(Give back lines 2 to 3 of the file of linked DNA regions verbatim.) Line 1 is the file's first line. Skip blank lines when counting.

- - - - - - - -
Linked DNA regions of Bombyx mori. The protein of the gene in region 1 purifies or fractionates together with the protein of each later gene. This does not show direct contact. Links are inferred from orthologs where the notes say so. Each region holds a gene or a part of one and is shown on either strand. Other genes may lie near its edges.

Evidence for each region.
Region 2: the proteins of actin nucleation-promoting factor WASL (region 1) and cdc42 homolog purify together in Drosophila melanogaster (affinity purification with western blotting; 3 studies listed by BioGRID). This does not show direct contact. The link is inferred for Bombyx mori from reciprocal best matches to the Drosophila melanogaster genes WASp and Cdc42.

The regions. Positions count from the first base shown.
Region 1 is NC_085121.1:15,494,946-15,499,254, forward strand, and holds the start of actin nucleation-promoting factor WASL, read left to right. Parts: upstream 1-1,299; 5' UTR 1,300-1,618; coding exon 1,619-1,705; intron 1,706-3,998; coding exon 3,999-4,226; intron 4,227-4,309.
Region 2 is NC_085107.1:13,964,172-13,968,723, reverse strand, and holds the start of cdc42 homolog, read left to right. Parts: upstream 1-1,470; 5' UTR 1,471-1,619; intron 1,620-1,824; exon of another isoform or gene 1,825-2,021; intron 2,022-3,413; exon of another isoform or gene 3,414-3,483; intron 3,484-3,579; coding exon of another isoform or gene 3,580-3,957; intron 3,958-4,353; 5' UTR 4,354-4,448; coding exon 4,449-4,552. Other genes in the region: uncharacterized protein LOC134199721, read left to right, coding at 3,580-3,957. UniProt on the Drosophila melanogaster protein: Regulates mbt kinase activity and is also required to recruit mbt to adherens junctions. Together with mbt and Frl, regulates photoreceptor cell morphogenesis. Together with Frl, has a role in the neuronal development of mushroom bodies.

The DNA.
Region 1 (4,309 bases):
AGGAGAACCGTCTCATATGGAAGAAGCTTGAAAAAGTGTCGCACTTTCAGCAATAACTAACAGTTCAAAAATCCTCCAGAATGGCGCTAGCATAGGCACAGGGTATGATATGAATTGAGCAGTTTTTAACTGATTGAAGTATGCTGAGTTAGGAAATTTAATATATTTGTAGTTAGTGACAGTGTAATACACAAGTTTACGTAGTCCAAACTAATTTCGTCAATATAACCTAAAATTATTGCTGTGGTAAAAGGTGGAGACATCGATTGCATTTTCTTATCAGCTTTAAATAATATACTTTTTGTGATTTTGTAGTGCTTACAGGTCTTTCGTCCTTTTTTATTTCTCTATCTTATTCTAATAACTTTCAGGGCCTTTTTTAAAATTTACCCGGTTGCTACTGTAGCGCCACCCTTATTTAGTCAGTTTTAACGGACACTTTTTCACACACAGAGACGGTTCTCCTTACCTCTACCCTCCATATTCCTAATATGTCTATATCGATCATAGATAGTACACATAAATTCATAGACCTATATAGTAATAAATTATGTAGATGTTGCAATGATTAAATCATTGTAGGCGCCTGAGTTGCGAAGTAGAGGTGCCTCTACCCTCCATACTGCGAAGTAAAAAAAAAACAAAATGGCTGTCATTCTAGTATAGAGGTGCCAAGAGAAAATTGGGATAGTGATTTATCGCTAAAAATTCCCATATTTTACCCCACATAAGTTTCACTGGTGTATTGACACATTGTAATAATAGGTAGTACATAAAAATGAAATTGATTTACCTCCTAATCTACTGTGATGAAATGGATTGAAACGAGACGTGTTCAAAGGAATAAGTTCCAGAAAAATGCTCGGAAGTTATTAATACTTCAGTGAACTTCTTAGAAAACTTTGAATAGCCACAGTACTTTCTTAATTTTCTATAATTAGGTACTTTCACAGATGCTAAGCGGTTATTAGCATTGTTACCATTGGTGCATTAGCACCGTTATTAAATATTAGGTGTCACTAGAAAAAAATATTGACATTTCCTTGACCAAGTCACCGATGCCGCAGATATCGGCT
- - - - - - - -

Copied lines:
Evidence for each region.
Region 2: the proteins of actin nucleation-promoting factor WASL (region 1) and cdc42 homolog purify together in Drosophila melanogaster (affinity purification with western blotting; 3 studies listed by BioGRID). This does not show direct contact. The link is inferred for Bombyx mori from reciprocal best matches to the Drosophila melanogaster genes WASp and Cdc42.